SOMA (Xbox One Review)
Stealth and horror genre go hand in hand, like Samuel L. Jackson and Tarantino movies. It just works, regardless of the setting. With the player’s ever building stress levels from trying to remain undetected and the pressure to hold your nerve, SOMA forces you to play it by ear–literally. Laying eyes on the accursed creatures of SOMA’s rapture harms the player, encouraging a stricter form of stealth gameplay while elevating the player’s anxiety: a form of stealth gameplay that is harder to overcome.
You play as Simon Jarrett, an everyman seemingly forced into compromising predicaments, moral choices, and a whole lot of dark corridors filled with manic robots. He is trapped under the sea in a government research base known as Pathos-II, long abandoned and ravaged by time. Simon is seemingly out of sorts with the world he inhabits and needs to figure out what happened at Pathos-II. Initially, most of the plot and narrative is dished out in data entries on monitors and notepads–like most typical atmospheric adventure games–but quickly ups the ante by introducing characters that raise alarming questions. These new characters will have you second guessing yourself with every decision you make. But the most noteworthy story element is Simon’s interactions with a singular, more distinguished, member of Pathos-II: a researcher named Catherine. Dialogue feels genuine and sincere, as Catherine’s character was not built to be a throwaway trope–unlike most male/female relationships in video games–but more of a crutch for the player’s conscious decisions and understandings of the environment and plot, making them feel uncommonly cognizant and authentic.
It’s hard to really delve into the depths of what makes SOMA’s narrative so great without spoiling its secrets. The limited pool of characters in SOMA mesh well in a fabric of palpable verity, breaking the wall between the player and the game. Through its characters, you are more involved as part of the experience – a feat few other games master.
Although SOMA straddles the lines between stealth and horror, a large portion of its gameplay revolves around walking about and discovering the plot. You’ll venture from room to room, discovering oddities and clues to the enigma that is Pathos-II. Not to repudiate the impact a good walking simulator can have, mind you. SOMA keeps things tight knit and focused, while planting a few puzzling roadblocks here and there to mix up the gameplay. Players can wander through the subterranean depths of Pathos-II, out onto the ocean floor and beyond. You can even explore the dark abyss of the sea. All of which is created with masterful detail, from the ocean bed to the grimy, industrial fillings of Pathos-II’s several research sites. But few areas are left fleeting as you are absconded upon by the denizens of the deep.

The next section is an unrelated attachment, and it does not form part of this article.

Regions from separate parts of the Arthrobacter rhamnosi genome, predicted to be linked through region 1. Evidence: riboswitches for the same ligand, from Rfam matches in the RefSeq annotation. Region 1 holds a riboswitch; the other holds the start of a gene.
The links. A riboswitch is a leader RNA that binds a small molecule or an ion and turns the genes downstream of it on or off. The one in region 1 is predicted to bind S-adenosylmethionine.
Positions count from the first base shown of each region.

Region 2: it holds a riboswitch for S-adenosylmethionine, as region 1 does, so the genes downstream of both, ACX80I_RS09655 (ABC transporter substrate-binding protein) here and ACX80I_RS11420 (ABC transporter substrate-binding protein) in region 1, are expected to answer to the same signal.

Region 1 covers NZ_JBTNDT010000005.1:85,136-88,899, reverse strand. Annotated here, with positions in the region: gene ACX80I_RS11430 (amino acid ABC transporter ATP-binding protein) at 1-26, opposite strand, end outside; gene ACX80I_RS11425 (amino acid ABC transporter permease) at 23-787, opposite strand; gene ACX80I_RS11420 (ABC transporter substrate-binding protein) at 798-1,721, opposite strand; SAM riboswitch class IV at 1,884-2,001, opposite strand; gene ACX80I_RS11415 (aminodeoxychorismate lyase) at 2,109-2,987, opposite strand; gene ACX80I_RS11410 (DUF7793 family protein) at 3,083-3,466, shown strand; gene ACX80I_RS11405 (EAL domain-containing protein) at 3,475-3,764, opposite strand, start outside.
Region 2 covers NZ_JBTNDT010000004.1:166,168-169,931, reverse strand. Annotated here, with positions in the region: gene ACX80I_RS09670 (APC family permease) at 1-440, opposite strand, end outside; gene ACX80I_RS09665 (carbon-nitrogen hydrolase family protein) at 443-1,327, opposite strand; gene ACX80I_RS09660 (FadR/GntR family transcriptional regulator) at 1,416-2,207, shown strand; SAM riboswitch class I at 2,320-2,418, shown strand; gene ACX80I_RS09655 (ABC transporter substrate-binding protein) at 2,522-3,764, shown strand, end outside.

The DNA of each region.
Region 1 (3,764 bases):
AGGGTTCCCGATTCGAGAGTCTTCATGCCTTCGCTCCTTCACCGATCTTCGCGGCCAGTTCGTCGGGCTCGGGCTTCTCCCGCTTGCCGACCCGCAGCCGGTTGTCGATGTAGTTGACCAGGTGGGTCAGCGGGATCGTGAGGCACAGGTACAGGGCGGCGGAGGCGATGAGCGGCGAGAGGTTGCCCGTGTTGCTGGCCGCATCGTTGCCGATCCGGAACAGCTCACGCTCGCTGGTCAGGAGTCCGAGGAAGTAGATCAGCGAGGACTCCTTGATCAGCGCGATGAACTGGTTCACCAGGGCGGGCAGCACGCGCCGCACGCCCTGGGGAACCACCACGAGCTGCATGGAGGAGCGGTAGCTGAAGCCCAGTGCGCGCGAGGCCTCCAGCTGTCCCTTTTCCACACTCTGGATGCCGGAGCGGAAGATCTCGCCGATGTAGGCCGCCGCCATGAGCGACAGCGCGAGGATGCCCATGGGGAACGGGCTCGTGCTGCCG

Rogue A.I. and human/robot hybrids haunt the corridors of SOMA’s dilapidated world. Though their figure’s bizarre and twisted, it’s their sound design that draws out fear from the player. Hearing the wailing of an enemy is your only means of navigation without conflict. Avoiding enemies solely by the might of your auditory senses is a unique gameplay twist, as catching a glimpse of you enemy creates a static feedback effect that damages you — similar to Frictional Games’ other masterpiece, Amnesia: The Dark Descent. However, this unique twist has its downsides, as only a few enemies have recognisable noises. Footsteps are near silent, so you can never tell how close they are, nor when they stop their wailing for a second or two and go silent. There will definitely be times where you are none the wiser to your enemy’s location thanks to a lack of certain audio cues.
Granted that this form of audio navigation is not to your liking, there is a Safe Mode integrated into the Xbox One version of SOMA. This mode disables all interaction and instances of enemies, letting players off the hook to cruise around Pathos-II at their own leisure. While I can see the benefit to Safe Mode — especially for those with a nervous disposition — removing all traces of immediate threat or danger can impact a games delivery. SOMA was designed to have a threatening element to it and removing such an entity lessens the impact of SOMA as a whole. But then again, SOMA‘s main selling point is its story, and if tweaking the gameplay is necessary for a larger audience to enjoy your work, then I’m all for it.
‘Thought provoking’ may be the best way to describe my overall experience with SOMA. With the story being expertly delivered through eloquent voice acting and dialogue, environmental design, and questionable moral choices. SOMA stands out as a deft lesson in storytelling, which many developers should learn from. I’d highly recommend trying SOMA for anyone and everyone.